The Association of British Insurers is one of the most influential institutional investor groups in the UK. It was one of the first organisations to publish executive pay guidance, and to assess companies against those guidelines. The ABI guidelines have informed similar guidelines developed by Australian investor groups. The latest revised ABI Principles of Remuneration, issued in November, highlight issues on which Australian market investors have focussed this proxy season.
These include three of the ABI’s principles on remuneration policy, with Guerdon Associates comments in italics:
- Remuneration policies should support performance, encourage the underlying sustainable financial health of the business and promote sound risk management for the benefit of all investors, including shareholders and creditors. We note that companies that emphasise the role of remuneration in company risk management tend to receive a greater level of institutional shareholder and proxy firm support this season.
- Undeserved remuneration undermines the efficient operation of the company. Excessive remuneration adversely affects the company’s reputation and is not aligned with shareholder interests. This has been particularly evident in the proxy firms’ focus on STI payments, and the extent to which they can be justified. Many of the “no” votes this season stem from this issue.
- The board as a whole must consider the aggregate impact of employee remuneration on the finances of the company, its investment and capital needs, and dividends to shareholders. “Materiality tests” are now commonly undertaken by proxy advisers and institutional investors. Mid and small cap ASX listed companies are particularly prone to problems in these areas when financial results are poor.
The ABI, like other UK stakeholder groups, now emphasises longer-term performance. This ignores the fact that a significant proportion of investors are active hedge fund managers seeking short-term gains. Nevertheless, there are signs that the UK emphasis is gaining ground in Australia.
Key points from the ABI’s principles include (with our underlining added for emphasis):
- The Remuneration Committee should select a remuneration structure that is appropriate for the specific business, and efficient and cost-effective in delivering its longer-term strategy.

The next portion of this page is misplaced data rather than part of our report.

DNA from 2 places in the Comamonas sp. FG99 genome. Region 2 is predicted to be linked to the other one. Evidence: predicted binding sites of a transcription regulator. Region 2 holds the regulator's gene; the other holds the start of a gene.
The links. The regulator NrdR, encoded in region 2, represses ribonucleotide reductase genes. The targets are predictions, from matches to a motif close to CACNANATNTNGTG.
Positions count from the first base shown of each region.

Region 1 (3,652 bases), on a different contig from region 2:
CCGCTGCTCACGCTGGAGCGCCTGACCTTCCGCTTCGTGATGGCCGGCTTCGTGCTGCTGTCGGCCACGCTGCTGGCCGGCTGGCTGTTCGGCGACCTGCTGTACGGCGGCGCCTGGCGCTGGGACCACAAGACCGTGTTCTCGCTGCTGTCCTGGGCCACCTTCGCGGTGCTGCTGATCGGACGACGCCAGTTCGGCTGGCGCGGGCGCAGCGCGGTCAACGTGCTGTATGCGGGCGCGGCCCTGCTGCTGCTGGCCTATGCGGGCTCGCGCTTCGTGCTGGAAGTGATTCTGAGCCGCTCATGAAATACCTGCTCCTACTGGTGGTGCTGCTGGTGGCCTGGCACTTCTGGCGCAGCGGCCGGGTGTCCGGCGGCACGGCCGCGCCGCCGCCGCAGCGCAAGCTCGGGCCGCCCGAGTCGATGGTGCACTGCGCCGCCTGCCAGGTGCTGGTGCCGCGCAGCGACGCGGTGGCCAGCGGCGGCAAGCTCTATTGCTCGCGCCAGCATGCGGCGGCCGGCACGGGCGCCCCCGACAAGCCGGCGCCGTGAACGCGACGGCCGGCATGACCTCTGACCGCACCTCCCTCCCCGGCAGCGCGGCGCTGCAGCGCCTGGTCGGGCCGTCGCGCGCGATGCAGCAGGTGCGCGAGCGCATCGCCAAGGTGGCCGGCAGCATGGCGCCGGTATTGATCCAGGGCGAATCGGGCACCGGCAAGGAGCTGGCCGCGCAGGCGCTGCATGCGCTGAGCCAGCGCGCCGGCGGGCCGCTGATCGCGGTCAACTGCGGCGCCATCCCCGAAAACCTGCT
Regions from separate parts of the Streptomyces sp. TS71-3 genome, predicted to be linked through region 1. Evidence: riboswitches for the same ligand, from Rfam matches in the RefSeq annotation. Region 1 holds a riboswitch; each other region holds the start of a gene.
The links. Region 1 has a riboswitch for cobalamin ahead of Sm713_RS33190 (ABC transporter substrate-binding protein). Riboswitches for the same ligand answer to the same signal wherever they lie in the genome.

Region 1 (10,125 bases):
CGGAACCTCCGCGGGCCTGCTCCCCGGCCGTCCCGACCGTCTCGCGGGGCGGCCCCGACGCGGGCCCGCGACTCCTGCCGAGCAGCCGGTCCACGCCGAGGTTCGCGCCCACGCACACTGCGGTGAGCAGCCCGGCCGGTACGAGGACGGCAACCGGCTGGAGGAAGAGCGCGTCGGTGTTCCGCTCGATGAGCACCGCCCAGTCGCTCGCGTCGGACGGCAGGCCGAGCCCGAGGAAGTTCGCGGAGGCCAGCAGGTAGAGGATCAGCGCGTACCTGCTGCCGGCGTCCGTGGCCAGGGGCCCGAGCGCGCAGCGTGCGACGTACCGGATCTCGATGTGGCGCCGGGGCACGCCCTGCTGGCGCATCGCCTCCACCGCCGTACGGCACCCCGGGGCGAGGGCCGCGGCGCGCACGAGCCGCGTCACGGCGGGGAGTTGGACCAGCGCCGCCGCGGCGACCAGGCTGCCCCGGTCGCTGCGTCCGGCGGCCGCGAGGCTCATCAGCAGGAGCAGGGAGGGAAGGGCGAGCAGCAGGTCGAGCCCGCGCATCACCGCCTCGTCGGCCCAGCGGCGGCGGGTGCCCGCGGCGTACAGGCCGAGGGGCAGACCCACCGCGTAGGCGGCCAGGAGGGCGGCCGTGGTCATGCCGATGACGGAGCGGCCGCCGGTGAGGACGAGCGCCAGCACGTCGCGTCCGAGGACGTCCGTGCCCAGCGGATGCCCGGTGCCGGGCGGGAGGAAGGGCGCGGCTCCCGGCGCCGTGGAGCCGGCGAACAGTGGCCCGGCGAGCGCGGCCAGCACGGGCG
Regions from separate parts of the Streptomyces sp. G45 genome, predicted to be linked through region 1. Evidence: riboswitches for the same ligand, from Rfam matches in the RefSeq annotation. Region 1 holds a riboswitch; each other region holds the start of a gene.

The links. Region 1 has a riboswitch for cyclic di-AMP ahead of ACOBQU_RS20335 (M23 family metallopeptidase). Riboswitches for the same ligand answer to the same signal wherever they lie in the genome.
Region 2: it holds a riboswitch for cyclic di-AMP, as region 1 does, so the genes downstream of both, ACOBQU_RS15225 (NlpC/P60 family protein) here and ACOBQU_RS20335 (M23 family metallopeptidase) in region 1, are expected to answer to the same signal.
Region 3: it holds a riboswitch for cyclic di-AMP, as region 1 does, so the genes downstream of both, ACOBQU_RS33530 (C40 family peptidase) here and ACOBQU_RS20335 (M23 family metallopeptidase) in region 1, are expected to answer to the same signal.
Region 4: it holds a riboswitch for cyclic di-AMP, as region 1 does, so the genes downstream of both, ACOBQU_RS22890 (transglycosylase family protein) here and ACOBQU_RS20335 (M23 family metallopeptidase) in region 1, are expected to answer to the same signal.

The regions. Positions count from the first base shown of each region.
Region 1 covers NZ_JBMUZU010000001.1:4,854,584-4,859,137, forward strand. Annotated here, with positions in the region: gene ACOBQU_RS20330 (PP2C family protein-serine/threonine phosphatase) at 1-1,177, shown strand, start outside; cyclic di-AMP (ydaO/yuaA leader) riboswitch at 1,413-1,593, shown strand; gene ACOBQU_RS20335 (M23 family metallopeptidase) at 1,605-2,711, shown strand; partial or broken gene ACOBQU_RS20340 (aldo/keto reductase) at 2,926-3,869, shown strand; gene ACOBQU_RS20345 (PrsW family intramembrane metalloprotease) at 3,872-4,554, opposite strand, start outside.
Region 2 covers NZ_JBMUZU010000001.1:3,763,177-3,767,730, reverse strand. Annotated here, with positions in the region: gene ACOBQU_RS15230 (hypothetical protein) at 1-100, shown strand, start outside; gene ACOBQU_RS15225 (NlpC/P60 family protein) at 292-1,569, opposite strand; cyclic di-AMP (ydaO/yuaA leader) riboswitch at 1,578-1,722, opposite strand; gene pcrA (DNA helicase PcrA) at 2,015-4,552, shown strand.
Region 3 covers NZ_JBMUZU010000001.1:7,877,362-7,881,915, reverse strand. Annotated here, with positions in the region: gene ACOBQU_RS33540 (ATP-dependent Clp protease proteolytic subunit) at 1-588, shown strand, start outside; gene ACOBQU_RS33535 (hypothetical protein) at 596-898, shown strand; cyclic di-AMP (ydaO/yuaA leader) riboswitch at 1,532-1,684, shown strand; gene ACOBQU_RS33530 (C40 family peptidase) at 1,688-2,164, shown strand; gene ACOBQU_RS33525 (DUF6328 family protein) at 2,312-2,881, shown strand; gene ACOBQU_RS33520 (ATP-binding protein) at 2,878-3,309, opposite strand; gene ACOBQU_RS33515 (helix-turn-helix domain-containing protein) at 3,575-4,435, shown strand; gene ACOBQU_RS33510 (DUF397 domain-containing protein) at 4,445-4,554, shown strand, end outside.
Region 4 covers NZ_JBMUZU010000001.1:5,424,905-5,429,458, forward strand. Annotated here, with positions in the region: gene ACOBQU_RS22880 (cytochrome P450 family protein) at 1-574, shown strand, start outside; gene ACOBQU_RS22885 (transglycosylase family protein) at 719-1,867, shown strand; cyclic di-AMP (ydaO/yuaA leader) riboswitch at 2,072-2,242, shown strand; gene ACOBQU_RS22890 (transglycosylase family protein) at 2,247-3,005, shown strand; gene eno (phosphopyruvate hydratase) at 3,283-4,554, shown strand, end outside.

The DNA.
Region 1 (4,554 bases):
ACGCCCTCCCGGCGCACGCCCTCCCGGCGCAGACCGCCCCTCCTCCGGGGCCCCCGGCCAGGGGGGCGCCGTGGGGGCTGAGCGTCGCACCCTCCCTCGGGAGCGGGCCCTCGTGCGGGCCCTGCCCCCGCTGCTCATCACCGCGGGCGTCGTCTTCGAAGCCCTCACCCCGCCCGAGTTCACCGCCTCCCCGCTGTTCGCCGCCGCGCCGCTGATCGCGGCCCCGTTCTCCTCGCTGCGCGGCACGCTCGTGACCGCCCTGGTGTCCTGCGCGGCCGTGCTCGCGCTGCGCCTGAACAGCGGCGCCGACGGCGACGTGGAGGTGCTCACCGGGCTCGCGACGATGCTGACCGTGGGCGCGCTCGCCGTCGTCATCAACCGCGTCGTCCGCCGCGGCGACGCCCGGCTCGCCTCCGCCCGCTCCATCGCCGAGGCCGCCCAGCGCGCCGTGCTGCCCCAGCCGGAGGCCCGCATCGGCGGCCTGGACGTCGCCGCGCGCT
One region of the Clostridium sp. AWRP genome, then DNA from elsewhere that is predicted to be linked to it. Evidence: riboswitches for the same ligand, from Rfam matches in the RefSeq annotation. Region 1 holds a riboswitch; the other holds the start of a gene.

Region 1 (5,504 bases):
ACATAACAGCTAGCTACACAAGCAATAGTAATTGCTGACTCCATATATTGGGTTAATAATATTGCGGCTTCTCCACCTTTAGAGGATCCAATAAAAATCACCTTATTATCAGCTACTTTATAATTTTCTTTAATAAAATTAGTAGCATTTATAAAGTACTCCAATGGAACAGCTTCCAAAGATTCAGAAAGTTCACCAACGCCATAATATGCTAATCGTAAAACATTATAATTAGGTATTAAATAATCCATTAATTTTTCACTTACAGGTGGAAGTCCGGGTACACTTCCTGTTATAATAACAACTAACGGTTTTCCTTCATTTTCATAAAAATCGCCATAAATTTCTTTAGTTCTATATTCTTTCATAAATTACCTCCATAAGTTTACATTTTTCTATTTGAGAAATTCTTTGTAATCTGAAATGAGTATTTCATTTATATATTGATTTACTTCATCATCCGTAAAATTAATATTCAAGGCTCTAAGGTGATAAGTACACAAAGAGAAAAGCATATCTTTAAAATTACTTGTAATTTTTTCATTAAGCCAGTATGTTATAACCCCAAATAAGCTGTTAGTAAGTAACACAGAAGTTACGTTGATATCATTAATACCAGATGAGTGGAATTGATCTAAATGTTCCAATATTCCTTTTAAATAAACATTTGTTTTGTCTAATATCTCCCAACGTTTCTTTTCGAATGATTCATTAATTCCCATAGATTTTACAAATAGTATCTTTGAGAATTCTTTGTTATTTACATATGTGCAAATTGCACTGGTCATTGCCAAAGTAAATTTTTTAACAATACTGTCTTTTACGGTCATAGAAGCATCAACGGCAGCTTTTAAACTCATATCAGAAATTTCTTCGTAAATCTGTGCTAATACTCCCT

- Executives and shareholders can have divergent interests, particularly in relation to time horizons and the consequences of failure or corporate underperformance. Incentive structures should have a long-term focus.
- To avoid payment for failure and promote a long-term focus, remuneration structures should contain a careful balance of fixed and variable pay. They should include a high degree of deferral and measurement of performance over the long-term. Structures should also include provisions that allow the company to implement malus or claw-back arrangements.
The payment of STI bonuses despite the fact things have gone pear-shaped has been queried at several Australian companies this proxy season. The ABI has captured this in the following principle:
- Shareholders discourage the payment of annual bonuses to executive directors if the business has suffered an exceptional negative event, even if some specific targets have been met. In such circumstances, shareholders should be consulted on bonus policy and any proposed payments should be carefully explained.
The ABI also emphasizes the need for board discretion. This has been an element also welcomed by Australian investors, indicating trust in the board to do the right thing:
- Remuneration Committees should retain the discretion to ensure that the outcomes of executive pay schemes properly reflect overall corporate performance and the experience of the shareholders in terms of value creation. Discretion should be exercised diligently and in a manner that is aligned with shareholders interests, and within previously agreed boundaries and maxima. Which means downward discretion, rather than upward discretion when performance hurdles are not met!
The ABI principles are an interesting guide, in that they cover a full range of issues that directors will need to consider at one time or another. While their actual guidance may not always be applicable, their prescriptions indicate the way many institutional investors are thinking. The revised principles can be found HERE© Guerdon Associates 2024 Back to all articles